The last two months have been overwhelming: some things good, some bad, and some downright GREAT!!!!
On the good side, I finally finished my part of fixing our back deck, which meant covering it with composite decking. I had done the first level last year, and this year was the second two levels. I spent about six days on it, some of them that were pretty hot too. I had an assist from my friend Ed – – in town from Green Bay – – for two of those days. Ed has heart problems (though working fine now), a really bad back, and is not used to physical activity, but he insisted on helping, and it’s amazing what an extra pair of hands can do. Also on the good side my parish hosted the annual Parish Life Conference for our diocese (Charleston and Oakland under his Grace Bishop THOMAS) and the adjoining diocese of New York and New Jersey, which is under Metropolitan PHILIP (and administered by Bishop NICHOLAS, who was at the conference). It was a lot of work by the parish, especially by the two chairs, Dr. Maria Minielly and Mr. Joe Allen, and also by Fr. Andrew. I helped with the book table.
All of this was going on while I was getting ready to leave for a week of fishing in Canada (why my buddy Ed was in town). This is part of the GREAT. But on Friday before I left I was received into the Order of St. Ignatius of Antioch, our archdiocese’s very active charitable Order. The usual reception is done following the Liturgy on Sunday, but I was in Canada, so I was inducted on Friday evening following Vespers. It’s pretty daunting standing in front of two bishops while they give read the office. Then off to Canada, joined by Chris Butynskyi, Doug Cornelius, and my brother Jim. Jim brought a nice boat with him, and also eight loaves of banana bread and about 10 dozen cookies: we have formally nominated Jim’s wife Carol as cook of the year (another GREAT). The fishing was fantastic, and the company was far better. Conversations went everywhere, and it is really why I love going up there.
On the down side, my family said farewell to our foster-son, Matt. He was here a little over a year, and I pray he will soon be joined to his sister’s family, who live in Tampa. She was adopted some years ago, and once they knew that we would not adopt Matt (the reasons were myriad) they asked if he wanted them to adopt him. He is very excited, and I am very happy for him.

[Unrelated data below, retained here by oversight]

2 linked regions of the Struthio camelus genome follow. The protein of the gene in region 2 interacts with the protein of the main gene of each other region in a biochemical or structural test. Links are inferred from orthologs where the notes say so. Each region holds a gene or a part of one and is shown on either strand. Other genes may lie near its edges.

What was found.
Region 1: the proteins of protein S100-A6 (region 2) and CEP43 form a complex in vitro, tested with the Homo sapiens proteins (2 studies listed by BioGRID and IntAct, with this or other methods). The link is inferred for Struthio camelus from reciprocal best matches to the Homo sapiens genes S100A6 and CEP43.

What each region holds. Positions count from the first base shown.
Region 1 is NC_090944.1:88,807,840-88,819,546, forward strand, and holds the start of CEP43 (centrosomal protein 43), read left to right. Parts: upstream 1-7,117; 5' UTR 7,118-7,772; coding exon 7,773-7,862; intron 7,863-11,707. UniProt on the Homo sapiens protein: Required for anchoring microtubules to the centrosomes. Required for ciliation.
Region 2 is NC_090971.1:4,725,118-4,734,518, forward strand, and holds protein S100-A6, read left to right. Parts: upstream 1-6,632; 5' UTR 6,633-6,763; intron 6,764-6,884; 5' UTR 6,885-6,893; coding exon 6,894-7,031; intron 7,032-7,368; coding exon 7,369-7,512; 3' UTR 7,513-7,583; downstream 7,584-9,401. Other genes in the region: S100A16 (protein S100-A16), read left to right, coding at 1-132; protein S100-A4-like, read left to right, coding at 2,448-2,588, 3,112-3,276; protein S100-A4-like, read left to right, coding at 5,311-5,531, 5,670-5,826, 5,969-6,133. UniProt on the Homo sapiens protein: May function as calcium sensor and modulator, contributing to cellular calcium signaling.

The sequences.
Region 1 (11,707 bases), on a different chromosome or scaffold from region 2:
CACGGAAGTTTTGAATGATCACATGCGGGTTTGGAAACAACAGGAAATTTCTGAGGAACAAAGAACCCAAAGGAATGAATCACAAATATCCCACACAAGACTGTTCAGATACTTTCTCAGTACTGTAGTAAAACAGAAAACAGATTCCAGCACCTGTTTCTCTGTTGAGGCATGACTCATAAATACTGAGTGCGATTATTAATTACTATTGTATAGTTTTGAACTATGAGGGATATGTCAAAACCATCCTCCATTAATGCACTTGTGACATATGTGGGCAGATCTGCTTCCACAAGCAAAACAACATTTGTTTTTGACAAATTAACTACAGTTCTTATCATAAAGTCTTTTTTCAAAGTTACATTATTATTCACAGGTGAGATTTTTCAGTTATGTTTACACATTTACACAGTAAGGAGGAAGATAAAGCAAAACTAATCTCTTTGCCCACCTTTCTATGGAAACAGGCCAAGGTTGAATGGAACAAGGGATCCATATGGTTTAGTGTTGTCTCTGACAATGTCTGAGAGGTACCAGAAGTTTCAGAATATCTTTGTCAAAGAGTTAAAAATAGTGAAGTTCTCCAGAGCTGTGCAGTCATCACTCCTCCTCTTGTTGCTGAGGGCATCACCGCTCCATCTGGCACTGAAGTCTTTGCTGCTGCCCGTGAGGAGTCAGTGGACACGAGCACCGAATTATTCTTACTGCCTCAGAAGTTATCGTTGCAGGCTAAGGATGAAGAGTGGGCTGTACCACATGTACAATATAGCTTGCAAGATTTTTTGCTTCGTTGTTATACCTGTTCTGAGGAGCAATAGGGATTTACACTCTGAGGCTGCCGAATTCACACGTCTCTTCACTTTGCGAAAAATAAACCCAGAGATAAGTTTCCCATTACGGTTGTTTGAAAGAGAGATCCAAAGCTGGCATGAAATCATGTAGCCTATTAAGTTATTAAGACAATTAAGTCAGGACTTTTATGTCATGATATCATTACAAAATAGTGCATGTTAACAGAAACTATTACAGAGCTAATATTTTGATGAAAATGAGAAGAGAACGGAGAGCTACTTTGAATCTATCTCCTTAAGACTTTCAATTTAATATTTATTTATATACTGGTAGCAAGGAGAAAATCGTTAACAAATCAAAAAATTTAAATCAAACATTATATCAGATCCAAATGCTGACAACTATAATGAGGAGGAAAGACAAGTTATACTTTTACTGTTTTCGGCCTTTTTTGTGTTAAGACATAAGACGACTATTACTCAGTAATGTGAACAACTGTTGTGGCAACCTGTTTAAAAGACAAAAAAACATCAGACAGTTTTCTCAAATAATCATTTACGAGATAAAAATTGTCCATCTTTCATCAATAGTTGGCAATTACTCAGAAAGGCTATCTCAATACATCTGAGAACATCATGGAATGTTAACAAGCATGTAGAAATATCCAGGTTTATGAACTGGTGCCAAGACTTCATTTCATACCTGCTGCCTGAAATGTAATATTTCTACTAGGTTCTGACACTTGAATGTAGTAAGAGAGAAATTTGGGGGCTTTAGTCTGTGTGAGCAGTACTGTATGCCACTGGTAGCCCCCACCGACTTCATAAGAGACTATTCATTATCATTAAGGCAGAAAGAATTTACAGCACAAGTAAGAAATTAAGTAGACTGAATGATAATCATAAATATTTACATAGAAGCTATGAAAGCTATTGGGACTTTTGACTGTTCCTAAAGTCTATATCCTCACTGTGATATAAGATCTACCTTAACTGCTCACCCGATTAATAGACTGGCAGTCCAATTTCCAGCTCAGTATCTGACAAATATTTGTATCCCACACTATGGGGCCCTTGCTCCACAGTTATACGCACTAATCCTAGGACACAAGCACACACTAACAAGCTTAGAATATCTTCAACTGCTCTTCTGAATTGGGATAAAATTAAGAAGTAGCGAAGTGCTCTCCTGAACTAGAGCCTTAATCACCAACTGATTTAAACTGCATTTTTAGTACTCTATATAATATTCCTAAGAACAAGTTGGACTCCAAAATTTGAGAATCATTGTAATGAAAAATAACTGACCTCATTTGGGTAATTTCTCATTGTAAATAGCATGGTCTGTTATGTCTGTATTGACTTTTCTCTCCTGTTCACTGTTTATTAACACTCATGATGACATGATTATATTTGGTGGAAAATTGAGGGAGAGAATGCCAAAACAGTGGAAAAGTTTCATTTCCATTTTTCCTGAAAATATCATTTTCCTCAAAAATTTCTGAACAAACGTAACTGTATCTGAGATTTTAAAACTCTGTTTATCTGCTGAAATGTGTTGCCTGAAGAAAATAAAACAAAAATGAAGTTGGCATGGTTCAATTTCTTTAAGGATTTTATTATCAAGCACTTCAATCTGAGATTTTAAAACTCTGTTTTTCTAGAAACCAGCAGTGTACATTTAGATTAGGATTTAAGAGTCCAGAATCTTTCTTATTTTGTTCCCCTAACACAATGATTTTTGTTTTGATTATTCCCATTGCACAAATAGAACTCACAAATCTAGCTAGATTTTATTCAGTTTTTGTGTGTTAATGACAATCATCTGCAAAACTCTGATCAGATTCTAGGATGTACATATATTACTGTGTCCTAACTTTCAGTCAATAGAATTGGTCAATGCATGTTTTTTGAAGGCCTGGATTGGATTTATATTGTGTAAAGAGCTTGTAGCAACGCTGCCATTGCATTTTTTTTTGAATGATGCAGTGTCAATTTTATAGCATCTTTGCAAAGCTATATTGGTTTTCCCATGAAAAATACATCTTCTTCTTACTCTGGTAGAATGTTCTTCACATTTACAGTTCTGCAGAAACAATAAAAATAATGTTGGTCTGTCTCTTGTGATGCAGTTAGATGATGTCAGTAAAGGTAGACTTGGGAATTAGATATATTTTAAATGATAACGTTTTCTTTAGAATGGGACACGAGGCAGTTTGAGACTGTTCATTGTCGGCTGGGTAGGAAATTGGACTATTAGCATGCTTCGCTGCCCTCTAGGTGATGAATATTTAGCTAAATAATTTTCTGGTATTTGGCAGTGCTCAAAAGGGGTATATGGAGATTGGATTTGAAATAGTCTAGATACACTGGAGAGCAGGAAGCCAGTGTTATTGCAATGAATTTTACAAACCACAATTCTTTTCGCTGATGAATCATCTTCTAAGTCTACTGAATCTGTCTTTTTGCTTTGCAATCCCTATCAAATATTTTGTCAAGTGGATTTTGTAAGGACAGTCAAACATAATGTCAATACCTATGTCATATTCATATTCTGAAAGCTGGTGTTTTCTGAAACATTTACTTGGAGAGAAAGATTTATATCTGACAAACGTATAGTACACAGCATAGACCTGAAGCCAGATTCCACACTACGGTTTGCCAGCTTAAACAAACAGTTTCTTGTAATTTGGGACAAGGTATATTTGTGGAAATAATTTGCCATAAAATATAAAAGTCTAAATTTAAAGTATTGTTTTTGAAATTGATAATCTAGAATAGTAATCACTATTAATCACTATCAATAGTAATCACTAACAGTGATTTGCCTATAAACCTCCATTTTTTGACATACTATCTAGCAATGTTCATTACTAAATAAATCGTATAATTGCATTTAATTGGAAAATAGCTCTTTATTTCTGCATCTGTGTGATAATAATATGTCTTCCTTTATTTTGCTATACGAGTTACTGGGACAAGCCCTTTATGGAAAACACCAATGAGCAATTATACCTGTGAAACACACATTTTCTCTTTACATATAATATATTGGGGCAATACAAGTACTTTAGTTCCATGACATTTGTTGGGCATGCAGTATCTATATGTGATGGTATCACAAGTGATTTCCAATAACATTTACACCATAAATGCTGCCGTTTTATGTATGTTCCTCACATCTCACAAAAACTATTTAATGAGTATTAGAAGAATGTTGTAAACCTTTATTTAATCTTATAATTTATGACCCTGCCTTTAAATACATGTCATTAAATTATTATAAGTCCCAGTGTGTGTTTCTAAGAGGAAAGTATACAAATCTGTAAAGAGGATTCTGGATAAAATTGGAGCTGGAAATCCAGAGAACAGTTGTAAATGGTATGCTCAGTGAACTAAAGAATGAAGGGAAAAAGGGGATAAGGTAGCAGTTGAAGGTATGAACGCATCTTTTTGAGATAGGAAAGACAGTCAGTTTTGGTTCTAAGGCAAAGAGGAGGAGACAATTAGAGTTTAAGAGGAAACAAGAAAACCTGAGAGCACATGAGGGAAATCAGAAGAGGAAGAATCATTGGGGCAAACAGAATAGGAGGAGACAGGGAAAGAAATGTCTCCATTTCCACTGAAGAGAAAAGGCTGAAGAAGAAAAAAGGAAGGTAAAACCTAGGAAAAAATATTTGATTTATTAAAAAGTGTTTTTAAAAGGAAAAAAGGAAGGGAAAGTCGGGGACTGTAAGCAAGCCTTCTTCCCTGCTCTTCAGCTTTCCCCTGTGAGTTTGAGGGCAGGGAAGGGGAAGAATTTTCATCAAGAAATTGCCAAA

And finally one other GREAT thing, is that I won’t be returning to Eastern in the Fall: I am on Sabbatical. I will be going to Oxford for September and October, and will probably spend at least a week in France, first at Noyon, and then, perhaps, to Geneva. I had thought about going to Rome to sack the archives of The Venerable English College in Rome, but having failed to obtain the one grant I wanted, I am waiting. My main project is a book that is a survey of Calvin’s antagonists, duly titled Enemies of Calvin. I hope to get the proposal off by the end of next week, as one publisher has expressed eager interest in it. It won’t be a book against Calvin, but really is about the rise of the notion of toleration. A lot of people like to see Voltaire as the fons et origo of this, but in fact it was a number of people, including the humanist Castellio and the philosopher/Christian Pyrrhonist Michel de Montaigne who are its real sources. The book will look largely at the Servetus affair, and track how those who responded to it, often bitterly against Calvin, were at the start of the modern notions of toleration. I will also be looking at those whose animus to Calvin was sparked by doctrinal disagreements (applying adjectives to it that are only found in R-rated movies).
I am also copy editing a volume of essays on the Christian “traditions” and the liberal arts (Calvinist, Baptist, Mennonite, Lutheran, Anglican, Catholic and then Orthodox). Talk about a harrowing job. The very first two essays, even though addressing the same subject, were written in such wildly different ways as to seem almost suited for two different books. I shall try to be as liberal an editor as possible.
But, I have at last cleared a lot of my deck, and am now ready for action on the main project, the Calvin volume. This also means, that having cleared for action, I can now also start back to the blog. It is not without reason I used the old naval idiom of clearing for action, for I will, in a couple weeks, have an entry on the Patrick O’Brien novels (Master and Commander). I have not read them all, but what I have read has made me a devotee of the man, may he rest in peace (I’ve gotten through about 2800 pages so far). There is much to write about.